Antonio Ligabue's artistic and human odyssey begins on December 18, 1899 in Zurich and ends on May 27, 1965 in Gualtieri, where he arrived on arrived on August 9, 1919, marked by a difficult childhood and an innate talent for drawing…

Antonio Ligabue’s sad Odyssey begins on 18th December 1899 in Zurich, Switzerldand. It is a human sequence of events marked by adversities, uprootings, loneliness, hunger and misery. Despite his birth in Swiss territory,his origins were deeply linked to Italy. Antonio Ligabue was born in the Women’s Hospital in Zurich  and he is registered with his mother’s surname, Elisabetta Costa, who was 28 at the time and she lived in Frauenfeld, in the canton of Turgau, where she worked as labourer. Elisabetta quickly knows another emigrant from Italy,  Bonfiglio Laccabue, native of the Municipalty of Gualtieri (Reggio Emilia);  they got married on 18th January 1901 and on 10th March of the same year, Bonfiglio legitimazes the little Antonio, giving him his surname and making him a citizen of Gualtieri.
Nevertheless, Antonio didn’t become, with Bonfiglio’s recognition, member of a real family, because of when he was only 9 months old, in September 1900, he was entrusted to a German-Swiss couple. The two families, the natural one and the adoptive one, were united by the same fate of marginalization, precariousness, destituition. The child was affected by rickets and vitamin defiency that caused a cranial malformation and a blockage of physical development – from here comes the awkward look that we know through his adult photographs.

During the elementary school period, Ligabue was repeatedly included in differential classes because of his learning problems. On September 1913 he was entrused to the Swiss Johannes Valentin Göbel and Elise Hanselmann, who in the following years will denounce him several times because of his strange behaviour. Because of the poor economic and cultural conditions, they were forced to continuous travels, while the young Ligabue’s health was getting worse: since his childood he suffered from vitaminic deficiencies and rickets, his phisical development stopped, and it left his marks in Ligabue’s looking all his life. His difficult behaviour and his difficulties in studying led him to change school several times: the first one was in San Gallo, then in Tablat and finally in Marbach, in a school led by an evangelical priest, from where he was expelled in May 1915 because of his habits of blaspheming. However, at school, Ligabue learned to read at certain speed, and even if he was not capable of mathematics and spelling, he found a constant relief in drawing. Later, he moved  with his adoptive family to Staad, where he led a rather vagrant life, working occasionally as a farm laborer.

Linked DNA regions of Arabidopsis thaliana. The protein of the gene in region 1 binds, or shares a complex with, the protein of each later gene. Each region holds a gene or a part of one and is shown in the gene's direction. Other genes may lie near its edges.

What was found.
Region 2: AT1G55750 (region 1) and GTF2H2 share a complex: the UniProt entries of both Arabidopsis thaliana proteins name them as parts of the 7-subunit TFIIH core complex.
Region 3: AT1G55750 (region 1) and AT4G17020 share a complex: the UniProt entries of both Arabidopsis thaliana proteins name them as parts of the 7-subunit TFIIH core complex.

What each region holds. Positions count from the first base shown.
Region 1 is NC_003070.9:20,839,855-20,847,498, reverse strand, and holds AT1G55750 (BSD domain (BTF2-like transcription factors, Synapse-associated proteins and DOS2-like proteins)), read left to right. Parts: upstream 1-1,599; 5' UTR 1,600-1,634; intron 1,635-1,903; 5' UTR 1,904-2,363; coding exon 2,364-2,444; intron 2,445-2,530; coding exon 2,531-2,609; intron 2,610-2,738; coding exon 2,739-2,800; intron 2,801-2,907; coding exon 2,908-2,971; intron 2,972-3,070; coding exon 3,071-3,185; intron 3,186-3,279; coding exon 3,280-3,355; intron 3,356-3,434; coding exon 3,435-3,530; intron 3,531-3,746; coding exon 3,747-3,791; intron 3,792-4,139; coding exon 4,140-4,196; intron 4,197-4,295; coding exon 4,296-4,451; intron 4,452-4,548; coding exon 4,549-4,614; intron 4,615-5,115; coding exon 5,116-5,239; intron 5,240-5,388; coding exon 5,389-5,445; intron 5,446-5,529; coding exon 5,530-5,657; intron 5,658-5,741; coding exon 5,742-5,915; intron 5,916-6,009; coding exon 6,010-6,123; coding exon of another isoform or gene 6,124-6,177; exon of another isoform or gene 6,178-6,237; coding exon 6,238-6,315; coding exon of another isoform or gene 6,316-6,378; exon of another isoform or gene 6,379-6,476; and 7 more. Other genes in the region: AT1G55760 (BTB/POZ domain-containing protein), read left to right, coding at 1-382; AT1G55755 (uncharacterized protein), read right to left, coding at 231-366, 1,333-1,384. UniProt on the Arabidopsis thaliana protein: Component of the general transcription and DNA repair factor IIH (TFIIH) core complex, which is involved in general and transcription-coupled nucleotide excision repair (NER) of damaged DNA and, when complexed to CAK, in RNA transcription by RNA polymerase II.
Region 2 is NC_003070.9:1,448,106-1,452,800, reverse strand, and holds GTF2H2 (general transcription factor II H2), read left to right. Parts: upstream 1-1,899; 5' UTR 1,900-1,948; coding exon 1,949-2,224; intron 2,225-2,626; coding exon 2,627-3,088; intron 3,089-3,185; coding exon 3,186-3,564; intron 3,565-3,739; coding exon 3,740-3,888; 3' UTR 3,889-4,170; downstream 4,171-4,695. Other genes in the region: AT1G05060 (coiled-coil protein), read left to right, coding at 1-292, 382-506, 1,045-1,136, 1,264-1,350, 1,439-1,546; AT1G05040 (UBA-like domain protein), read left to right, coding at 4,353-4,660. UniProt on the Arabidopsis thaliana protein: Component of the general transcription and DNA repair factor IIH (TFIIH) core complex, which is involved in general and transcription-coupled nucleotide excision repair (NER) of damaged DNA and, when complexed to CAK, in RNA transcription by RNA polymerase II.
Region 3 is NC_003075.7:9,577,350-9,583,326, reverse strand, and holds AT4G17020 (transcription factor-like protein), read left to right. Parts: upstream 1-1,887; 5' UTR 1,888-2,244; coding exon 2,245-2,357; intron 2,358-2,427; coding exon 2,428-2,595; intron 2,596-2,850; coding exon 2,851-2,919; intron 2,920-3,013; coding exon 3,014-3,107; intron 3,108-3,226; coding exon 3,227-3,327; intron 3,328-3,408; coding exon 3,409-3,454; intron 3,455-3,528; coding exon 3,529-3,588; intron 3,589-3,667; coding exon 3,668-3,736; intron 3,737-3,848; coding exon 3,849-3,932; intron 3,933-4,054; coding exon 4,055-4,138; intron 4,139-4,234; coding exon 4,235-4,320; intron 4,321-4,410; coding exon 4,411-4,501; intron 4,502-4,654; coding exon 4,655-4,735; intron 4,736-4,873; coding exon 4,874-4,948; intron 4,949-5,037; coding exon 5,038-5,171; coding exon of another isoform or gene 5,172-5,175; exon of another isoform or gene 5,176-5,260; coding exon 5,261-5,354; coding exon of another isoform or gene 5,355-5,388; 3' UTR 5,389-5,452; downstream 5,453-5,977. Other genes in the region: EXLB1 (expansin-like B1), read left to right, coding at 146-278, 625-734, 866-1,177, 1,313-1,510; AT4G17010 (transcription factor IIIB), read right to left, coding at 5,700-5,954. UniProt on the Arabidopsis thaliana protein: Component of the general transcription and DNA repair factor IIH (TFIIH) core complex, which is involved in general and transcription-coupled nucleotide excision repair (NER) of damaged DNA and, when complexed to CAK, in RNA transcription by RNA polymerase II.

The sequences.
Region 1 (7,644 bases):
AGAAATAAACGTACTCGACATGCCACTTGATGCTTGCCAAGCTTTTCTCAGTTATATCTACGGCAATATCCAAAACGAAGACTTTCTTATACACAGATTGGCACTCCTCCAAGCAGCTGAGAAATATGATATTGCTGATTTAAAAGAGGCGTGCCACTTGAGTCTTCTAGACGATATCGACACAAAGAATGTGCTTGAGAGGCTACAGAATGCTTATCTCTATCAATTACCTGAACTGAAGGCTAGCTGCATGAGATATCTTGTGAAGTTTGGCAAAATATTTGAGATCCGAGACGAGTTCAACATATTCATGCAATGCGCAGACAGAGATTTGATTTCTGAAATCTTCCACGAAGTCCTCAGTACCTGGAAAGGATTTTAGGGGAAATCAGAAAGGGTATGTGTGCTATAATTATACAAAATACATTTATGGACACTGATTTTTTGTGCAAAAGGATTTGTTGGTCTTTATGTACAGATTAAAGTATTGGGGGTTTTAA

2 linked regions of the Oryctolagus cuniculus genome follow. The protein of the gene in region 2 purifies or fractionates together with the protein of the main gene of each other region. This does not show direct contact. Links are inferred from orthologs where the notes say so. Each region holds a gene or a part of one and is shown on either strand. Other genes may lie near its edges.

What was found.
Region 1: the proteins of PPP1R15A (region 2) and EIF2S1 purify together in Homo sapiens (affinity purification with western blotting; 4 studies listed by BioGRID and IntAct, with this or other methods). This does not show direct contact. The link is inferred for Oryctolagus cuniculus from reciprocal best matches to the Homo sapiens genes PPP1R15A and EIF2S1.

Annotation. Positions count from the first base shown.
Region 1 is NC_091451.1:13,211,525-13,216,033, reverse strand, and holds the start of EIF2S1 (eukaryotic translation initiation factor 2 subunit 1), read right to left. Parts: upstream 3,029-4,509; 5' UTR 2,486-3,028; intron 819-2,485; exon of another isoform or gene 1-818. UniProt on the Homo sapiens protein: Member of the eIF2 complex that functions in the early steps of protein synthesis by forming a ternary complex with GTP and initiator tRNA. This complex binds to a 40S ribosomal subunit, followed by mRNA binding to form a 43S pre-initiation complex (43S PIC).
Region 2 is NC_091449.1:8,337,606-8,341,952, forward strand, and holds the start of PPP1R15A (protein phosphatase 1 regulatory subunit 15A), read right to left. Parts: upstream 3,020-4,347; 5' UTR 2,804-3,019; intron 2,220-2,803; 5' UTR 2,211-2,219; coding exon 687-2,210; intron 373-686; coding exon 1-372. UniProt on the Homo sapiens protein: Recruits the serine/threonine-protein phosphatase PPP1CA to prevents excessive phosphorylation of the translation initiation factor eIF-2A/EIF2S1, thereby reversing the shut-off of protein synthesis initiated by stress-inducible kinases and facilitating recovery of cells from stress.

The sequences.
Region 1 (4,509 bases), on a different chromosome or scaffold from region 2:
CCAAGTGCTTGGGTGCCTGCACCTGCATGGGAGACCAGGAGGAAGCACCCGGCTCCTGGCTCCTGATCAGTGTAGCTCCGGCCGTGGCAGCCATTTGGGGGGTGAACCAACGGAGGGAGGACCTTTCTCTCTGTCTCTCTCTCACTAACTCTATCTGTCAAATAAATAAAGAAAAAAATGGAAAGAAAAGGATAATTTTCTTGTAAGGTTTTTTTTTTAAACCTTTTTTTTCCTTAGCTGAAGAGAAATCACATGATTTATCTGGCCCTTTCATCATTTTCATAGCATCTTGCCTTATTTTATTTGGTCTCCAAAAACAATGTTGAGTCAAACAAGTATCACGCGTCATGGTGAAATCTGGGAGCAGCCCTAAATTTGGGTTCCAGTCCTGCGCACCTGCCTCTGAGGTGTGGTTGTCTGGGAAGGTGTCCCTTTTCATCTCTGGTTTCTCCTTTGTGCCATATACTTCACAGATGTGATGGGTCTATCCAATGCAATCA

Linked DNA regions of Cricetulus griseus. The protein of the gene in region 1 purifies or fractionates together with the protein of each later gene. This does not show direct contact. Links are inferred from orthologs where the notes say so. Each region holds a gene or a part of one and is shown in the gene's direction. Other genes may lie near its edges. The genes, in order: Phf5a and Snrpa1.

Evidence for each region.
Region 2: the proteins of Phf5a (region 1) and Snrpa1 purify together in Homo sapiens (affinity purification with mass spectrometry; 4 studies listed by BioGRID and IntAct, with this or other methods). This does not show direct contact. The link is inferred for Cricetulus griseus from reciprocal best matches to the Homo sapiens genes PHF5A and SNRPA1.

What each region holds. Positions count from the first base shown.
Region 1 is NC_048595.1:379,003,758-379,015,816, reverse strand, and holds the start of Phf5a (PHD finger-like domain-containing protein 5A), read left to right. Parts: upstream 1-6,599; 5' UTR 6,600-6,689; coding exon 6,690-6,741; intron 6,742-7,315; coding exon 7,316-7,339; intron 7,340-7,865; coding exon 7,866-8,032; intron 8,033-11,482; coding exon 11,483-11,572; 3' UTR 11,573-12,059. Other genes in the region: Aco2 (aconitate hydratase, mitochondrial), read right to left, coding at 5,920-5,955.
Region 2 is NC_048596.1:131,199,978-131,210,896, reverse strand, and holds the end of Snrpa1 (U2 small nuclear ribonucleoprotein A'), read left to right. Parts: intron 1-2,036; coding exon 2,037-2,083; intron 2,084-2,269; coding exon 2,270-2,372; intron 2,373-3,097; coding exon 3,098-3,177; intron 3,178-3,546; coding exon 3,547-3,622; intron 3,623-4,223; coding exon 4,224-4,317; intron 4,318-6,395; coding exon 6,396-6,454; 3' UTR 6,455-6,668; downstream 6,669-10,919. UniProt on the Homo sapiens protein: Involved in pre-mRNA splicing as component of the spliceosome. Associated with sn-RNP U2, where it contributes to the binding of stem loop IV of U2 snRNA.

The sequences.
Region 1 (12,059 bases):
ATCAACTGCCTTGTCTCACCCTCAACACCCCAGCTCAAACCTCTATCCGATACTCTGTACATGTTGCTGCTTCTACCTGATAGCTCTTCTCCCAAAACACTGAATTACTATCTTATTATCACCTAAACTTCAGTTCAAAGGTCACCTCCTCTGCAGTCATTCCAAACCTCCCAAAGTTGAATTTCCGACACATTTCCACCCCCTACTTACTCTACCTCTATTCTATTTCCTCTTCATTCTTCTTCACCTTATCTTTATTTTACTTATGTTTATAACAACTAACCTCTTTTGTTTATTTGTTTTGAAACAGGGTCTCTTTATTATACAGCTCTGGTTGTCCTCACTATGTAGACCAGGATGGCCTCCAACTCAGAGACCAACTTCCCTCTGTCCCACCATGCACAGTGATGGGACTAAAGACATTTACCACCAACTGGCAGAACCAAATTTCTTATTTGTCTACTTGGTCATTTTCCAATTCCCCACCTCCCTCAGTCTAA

Between January and April 1917, after a violent nervous breakdown, he was hospitalized for the first time in a psychiatric hospital in Pfäfers. In 1919, after attacking Hanselmann during a fight, on her complaint, he was expelled from Switzerland. From Chiasso he was taken to Gualtieri, Bonfiglio Leccabue’s birthplace, but he didn’t know any word in Italian and fled trying to return to Switzerland. Returning to Gualtieri, he lived with the help of the Hospice of Mendicità Carri. In 1920 he was offered a job at the banks of the Po as a laborer employeed to excavations with the wheelbarrow, and he contributed to the construction of a road that connects Gualtieri with the river.

At that time he began painting. In 1928 he met Renato Marino Mazzacurati, who understood his genuine art and taught him the use of oil colours, guiding him towards the full valorisation of his talent. In those years he devoted himself totally to painting, continuing to wander aimlessy along the river Po.

In 1937 he was hospitalized in Reggio Emilia for acts of self-harm. In 1941 the sculptor Andrea Mozzali discharged him from the psychiatric hospital and lodged him at his home in Guastalla. During WWII, he served as an interpreter for German troops. In 1945, after beating a German Soldier with a bottle, he had to go back to the asylum and he stayed there for three years. In 1948 his artistic activities become more intense and that’s why journalists, critics and art merchants became interested in him. In 1957, Severo Boschi, signed by Il Resto Del Carlino, and the photojournalist Aldo Ferrari paid him a visit to Gualtieri:  the result was a newspaper report with images that are still famous.

In 1961 was set up his first exhibiton at the Galleria La Barcaccia in Rome. He underwent a motorcycle accident and, the following year, he was victim of a paresis. In 1963, Guastalla dedicated to him a great anthological review, organized by the gallerist and friend Vincenzo Zanardelli. He asked to be baptized and confirmed: he died on 27th May 1965, at the age of 65. He was buried in the cemetery of Gualtieri and on his tombstone was placed the bronze funeral mask made by Mozzali. In the village he was nicknamed, in the local dialect, Al Matt (The Fool) or Al Tedesch (The German).